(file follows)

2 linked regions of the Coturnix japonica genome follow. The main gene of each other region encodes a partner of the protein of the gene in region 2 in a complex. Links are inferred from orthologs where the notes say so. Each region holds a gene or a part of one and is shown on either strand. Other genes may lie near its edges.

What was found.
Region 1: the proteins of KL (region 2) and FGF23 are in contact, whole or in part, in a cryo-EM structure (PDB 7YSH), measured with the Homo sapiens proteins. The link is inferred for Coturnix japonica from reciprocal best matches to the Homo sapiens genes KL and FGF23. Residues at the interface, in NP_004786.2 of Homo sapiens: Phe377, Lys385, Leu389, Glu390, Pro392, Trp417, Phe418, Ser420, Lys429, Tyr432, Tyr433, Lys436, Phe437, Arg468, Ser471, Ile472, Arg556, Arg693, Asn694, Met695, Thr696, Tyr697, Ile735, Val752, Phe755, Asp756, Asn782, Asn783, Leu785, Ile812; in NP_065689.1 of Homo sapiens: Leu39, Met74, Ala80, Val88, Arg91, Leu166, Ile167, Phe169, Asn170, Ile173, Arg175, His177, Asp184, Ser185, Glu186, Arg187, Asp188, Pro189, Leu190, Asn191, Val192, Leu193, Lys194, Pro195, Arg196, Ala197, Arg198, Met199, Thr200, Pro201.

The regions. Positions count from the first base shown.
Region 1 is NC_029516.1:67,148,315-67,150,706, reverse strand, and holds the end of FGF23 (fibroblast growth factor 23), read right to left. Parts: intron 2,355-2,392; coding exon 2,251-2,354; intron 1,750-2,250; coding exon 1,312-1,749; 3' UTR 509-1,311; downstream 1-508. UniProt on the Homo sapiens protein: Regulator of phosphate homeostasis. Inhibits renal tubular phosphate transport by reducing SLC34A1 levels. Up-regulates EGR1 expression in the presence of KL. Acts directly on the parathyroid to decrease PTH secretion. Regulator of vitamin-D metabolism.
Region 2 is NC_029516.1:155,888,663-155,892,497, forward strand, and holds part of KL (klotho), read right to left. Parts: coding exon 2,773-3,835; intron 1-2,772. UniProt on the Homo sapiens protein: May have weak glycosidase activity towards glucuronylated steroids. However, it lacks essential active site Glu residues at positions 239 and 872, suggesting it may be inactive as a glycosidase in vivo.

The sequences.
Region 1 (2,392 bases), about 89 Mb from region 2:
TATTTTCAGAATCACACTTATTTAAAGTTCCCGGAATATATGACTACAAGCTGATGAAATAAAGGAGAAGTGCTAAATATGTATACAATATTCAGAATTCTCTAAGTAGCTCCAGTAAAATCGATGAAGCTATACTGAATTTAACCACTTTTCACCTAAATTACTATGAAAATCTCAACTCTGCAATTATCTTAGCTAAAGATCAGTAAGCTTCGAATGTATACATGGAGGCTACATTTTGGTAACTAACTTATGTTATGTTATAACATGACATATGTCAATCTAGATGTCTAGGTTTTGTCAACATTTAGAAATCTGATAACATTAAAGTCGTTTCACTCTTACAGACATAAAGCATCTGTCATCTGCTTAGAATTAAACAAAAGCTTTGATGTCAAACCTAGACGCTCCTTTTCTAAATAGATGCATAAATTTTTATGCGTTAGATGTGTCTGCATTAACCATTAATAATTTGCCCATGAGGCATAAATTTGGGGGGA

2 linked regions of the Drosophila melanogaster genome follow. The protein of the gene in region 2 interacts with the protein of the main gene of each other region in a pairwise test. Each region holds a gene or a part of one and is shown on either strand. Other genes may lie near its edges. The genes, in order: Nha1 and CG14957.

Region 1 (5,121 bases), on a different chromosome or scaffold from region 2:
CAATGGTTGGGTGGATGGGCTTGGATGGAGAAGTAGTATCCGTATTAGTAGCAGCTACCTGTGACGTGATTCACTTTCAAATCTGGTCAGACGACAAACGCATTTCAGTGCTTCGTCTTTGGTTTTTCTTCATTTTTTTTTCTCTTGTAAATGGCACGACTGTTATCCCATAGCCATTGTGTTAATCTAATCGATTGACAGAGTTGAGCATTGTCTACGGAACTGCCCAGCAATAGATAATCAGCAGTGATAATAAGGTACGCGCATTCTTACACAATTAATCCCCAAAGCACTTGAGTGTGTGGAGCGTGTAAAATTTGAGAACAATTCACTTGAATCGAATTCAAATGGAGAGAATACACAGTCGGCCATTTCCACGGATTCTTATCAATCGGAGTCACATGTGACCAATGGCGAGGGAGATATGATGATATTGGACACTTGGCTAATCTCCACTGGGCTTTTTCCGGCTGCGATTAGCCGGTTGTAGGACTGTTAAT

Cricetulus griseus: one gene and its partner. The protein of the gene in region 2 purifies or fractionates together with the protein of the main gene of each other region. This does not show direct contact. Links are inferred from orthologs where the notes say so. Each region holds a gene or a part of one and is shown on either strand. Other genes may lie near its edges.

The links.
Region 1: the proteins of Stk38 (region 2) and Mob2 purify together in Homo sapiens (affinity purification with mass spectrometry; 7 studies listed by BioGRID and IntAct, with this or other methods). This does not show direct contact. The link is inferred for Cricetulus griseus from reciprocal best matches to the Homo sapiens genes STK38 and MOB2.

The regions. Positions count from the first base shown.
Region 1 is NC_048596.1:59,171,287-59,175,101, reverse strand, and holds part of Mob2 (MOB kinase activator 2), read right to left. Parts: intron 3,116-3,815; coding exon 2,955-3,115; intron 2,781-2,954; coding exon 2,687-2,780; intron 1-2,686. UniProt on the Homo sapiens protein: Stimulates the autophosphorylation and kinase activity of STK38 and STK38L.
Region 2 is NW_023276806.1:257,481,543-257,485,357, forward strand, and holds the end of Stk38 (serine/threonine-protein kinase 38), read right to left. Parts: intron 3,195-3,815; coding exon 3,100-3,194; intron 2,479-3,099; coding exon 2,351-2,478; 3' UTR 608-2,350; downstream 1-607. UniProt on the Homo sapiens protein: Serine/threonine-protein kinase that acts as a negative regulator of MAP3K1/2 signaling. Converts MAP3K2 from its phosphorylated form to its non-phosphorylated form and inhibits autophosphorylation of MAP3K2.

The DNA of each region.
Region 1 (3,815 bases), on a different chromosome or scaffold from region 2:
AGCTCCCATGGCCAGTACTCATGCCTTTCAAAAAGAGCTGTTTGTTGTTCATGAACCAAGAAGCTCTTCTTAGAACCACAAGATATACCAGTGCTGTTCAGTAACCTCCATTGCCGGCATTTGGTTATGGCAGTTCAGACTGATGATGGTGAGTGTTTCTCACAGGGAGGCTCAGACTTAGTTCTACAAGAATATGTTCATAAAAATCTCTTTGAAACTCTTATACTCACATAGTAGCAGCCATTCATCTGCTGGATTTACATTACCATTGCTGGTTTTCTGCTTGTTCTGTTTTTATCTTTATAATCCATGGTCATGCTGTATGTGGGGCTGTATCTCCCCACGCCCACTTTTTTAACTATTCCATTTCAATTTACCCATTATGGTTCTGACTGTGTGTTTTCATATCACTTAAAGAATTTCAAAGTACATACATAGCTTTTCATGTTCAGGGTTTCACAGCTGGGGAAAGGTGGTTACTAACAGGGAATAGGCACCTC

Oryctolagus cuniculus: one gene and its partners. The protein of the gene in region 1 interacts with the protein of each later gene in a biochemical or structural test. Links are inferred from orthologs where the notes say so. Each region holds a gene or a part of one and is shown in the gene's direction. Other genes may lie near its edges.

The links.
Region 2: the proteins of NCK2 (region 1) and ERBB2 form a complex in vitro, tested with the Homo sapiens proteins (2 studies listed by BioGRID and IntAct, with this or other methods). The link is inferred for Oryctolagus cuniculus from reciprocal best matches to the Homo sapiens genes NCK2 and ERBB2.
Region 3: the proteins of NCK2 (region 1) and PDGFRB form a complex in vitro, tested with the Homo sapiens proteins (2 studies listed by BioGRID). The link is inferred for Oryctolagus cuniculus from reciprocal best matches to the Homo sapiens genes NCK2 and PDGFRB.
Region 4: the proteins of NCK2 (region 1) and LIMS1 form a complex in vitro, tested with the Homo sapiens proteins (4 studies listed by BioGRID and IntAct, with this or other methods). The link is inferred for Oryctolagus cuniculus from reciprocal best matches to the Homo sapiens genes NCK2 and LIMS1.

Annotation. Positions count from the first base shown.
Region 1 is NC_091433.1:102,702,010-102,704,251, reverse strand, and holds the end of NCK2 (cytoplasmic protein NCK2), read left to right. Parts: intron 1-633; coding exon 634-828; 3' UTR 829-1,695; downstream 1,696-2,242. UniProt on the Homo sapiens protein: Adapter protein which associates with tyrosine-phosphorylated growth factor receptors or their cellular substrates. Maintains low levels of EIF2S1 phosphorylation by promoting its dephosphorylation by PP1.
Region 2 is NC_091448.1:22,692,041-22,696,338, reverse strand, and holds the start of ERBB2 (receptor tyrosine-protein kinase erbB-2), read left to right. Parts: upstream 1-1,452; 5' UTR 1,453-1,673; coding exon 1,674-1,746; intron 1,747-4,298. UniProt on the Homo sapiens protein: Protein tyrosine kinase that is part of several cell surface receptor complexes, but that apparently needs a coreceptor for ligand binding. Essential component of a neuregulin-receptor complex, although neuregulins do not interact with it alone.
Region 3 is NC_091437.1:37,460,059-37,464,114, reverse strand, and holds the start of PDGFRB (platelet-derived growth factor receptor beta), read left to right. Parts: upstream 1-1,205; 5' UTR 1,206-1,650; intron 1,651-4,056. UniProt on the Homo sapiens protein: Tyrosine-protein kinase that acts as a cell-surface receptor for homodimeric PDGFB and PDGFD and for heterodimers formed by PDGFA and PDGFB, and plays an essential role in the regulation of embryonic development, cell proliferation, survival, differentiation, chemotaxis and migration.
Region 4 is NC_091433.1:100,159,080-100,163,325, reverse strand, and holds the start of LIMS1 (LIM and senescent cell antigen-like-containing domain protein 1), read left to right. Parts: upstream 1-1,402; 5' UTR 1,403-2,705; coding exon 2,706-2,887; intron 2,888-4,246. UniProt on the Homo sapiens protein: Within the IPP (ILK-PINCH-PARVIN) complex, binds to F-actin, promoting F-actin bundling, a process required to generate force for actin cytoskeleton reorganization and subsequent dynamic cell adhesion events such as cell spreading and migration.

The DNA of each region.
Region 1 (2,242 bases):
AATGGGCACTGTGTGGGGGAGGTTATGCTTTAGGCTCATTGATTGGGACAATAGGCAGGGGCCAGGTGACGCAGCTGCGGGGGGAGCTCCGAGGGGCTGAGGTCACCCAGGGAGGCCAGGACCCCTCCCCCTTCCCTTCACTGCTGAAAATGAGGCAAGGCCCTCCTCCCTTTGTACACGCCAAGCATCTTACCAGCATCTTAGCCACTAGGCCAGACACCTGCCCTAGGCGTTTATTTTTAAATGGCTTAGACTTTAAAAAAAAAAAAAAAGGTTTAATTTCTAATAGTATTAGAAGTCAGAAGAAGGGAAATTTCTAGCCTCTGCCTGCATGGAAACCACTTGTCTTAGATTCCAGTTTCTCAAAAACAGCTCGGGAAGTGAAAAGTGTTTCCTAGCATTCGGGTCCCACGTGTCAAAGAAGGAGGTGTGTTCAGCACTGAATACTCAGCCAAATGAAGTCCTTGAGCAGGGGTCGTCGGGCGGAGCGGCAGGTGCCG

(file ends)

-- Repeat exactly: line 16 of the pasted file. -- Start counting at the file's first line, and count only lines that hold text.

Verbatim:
The regions. Positions count from the first base shown.